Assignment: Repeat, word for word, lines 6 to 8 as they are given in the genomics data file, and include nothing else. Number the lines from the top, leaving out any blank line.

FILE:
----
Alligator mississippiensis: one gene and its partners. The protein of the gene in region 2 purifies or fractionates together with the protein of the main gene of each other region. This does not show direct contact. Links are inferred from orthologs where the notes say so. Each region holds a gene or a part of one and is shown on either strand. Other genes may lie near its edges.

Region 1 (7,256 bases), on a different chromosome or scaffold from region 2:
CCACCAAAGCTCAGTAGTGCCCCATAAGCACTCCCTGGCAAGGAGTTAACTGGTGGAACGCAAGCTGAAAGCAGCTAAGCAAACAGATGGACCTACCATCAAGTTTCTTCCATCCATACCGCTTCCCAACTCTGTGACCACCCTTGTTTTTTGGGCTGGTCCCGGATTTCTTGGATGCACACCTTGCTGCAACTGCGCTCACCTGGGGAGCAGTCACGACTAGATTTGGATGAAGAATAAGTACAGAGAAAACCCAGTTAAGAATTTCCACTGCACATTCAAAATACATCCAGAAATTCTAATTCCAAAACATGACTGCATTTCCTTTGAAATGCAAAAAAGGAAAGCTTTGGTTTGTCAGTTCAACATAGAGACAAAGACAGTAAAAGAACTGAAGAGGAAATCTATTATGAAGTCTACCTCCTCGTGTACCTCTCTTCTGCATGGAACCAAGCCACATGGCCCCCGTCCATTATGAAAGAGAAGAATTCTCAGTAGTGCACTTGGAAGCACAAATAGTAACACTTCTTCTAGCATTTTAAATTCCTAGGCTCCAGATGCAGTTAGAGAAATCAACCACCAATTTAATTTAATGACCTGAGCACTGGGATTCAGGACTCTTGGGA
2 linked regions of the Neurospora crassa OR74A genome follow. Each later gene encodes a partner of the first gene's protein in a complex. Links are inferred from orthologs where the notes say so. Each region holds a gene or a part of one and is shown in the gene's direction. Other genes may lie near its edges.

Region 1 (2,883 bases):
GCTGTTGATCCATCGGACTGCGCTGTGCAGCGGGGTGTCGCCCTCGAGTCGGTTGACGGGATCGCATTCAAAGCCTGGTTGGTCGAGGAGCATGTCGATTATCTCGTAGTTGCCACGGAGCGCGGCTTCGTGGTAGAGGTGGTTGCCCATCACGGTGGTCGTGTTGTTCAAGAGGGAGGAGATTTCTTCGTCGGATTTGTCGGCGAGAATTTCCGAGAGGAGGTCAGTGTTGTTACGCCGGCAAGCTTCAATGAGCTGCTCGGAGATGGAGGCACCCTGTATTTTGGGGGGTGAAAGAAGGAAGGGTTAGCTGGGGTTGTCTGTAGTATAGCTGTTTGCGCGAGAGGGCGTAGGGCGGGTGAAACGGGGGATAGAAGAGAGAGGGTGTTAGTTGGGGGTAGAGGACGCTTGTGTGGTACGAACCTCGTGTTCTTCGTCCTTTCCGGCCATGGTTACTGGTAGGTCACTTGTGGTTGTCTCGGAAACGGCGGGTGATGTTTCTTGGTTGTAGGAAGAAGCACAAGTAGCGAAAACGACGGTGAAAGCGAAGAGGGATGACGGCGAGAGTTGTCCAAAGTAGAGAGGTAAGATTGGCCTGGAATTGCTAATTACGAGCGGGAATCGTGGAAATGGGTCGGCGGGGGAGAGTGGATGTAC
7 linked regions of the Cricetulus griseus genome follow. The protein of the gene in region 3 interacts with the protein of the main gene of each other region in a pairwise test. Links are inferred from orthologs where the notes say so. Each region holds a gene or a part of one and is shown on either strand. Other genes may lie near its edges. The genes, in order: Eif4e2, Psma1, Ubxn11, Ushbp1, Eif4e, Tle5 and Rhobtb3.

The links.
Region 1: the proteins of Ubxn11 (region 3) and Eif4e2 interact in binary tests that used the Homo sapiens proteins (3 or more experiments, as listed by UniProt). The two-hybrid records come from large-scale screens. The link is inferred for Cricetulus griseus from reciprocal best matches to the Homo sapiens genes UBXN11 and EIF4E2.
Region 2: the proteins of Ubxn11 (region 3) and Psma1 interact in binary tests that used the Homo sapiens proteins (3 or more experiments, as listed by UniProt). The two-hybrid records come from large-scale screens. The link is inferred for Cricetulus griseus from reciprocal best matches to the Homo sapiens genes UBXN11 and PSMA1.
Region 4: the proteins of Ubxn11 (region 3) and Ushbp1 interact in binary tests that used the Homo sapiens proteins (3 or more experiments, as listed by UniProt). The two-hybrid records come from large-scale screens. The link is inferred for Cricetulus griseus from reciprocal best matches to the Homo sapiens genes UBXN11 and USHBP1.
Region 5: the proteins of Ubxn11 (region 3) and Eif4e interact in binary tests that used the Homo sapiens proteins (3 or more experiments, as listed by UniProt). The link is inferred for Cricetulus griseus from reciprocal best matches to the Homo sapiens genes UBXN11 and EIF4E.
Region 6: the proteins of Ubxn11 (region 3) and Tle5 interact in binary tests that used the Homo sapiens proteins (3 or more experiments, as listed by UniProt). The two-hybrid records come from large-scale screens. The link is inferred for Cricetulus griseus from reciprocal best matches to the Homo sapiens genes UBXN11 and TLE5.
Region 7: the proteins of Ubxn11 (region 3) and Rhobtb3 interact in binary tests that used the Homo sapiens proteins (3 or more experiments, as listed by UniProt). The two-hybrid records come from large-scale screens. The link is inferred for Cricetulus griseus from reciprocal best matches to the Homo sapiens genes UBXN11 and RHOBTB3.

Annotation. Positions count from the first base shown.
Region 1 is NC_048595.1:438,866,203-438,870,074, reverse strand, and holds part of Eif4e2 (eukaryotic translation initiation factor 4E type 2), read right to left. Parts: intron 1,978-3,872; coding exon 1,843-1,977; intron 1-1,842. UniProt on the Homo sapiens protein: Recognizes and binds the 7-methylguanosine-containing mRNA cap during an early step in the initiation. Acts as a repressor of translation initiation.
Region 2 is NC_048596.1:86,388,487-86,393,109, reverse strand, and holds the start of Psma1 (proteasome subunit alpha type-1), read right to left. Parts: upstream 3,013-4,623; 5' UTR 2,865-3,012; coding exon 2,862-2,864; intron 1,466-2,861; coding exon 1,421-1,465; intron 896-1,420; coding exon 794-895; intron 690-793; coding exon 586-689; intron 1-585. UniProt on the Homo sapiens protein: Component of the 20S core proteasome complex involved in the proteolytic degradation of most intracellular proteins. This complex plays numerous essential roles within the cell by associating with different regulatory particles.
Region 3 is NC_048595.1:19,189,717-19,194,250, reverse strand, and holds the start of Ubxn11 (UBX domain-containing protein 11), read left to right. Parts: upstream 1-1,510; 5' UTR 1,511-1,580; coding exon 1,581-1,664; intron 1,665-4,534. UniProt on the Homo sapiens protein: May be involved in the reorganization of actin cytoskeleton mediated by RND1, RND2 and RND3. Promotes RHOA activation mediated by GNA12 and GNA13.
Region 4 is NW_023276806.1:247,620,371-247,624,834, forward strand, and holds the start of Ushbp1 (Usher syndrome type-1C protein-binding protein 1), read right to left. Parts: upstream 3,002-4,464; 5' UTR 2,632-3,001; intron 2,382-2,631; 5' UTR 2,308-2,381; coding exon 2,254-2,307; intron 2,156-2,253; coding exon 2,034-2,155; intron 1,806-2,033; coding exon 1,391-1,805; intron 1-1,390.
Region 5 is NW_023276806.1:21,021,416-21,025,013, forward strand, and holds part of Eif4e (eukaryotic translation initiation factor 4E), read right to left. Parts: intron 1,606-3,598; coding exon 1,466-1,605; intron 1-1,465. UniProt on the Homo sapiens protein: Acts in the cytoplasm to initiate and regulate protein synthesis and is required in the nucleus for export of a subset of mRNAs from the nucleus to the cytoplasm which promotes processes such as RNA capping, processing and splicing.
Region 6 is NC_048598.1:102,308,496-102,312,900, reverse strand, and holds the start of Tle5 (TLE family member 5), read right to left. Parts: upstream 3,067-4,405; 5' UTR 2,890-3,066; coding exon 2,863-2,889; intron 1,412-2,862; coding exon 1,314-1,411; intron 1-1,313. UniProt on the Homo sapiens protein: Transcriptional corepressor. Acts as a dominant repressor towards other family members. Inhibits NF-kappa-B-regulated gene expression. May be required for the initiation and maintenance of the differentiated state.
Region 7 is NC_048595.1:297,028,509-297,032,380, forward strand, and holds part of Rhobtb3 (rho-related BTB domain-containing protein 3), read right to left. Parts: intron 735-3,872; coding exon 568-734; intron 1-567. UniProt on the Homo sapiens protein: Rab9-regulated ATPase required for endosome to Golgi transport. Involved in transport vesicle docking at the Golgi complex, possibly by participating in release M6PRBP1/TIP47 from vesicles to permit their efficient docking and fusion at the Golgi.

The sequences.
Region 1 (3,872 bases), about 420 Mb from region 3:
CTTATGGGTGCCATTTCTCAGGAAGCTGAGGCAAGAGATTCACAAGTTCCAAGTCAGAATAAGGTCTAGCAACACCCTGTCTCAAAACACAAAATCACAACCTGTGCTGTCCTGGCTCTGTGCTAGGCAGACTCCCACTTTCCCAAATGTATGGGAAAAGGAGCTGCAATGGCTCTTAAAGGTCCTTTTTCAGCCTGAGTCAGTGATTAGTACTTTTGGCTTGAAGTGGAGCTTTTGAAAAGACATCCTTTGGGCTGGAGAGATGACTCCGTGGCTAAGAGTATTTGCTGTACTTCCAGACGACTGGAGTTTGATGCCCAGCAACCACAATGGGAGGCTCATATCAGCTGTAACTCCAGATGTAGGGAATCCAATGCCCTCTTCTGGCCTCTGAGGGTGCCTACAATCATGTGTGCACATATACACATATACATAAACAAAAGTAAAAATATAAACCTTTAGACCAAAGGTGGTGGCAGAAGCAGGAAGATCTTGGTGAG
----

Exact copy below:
GCTGTTGATCCATCGGACTGCGCTGTGCAGCGGGGTGTCGCCCTCGAGTCGGTTGACGGGATCGCATTCAAAGCCTGGTTGGTCGAGGAGCATGTCGATTATCTCGTAGTTGCCACGGAGCGCGGCTTCGTGGTAGAGGTGGTTGCCCATCACGGTGGTCGTGTTGTTCAAGAGGGAGGAGATTTCTTCGTCGGATTTGTCGGCGAGAATTTCCGAGAGGAGGTCAGTGTTGTTACGCCGGCAAGCTTCAATGAGCTGCTCGGAGATGGAGGCACCCTGTATTTTGGGGGGTGAAAGAAGGAAGGGTTAGCTGGGGTTGTCTGTAGTATAGCTGTTTGCGCGAGAGGGCGTAGGGCGGGTGAAACGGGGGATAGAAGAGAGAGGGTGTTAGTTGGGGGTAGAGGACGCTTGTGTGGTACGAACCTCGTGTTCTTCGTCCTTTCCGGCCATGGTTACTGGTAGGTCACTTGTGGTTGTCTCGGAAACGGCGGGTGATGTTTCTTGGTTGTAGGAAGAAGCACAAGTAGCGAAAACGACGGTGAAAGCGAAGAGGGATGACGGCGAGAGTTGTCCAAAGTAGAGAGGTAAGATTGGCCTGGAATTGCTAATTACGAGCGGGAATCGTGGAAATGGGTCGGCGGGGGAGAGTGGATGTAC
7 linked regions of the Cricetulus griseus genome follow. The protein of the gene in region 3 interacts with the protein of the main gene of each other region in a pairwise test. Links are inferred from orthologs where the notes say so. Each region holds a gene or a part of one and is shown on either strand. Other genes may lie near its edges. The genes, in order: Eif4e2, Psma1, Ubxn11, Ushbp1, Eif4e, Tle5 and Rhobtb3.

The links.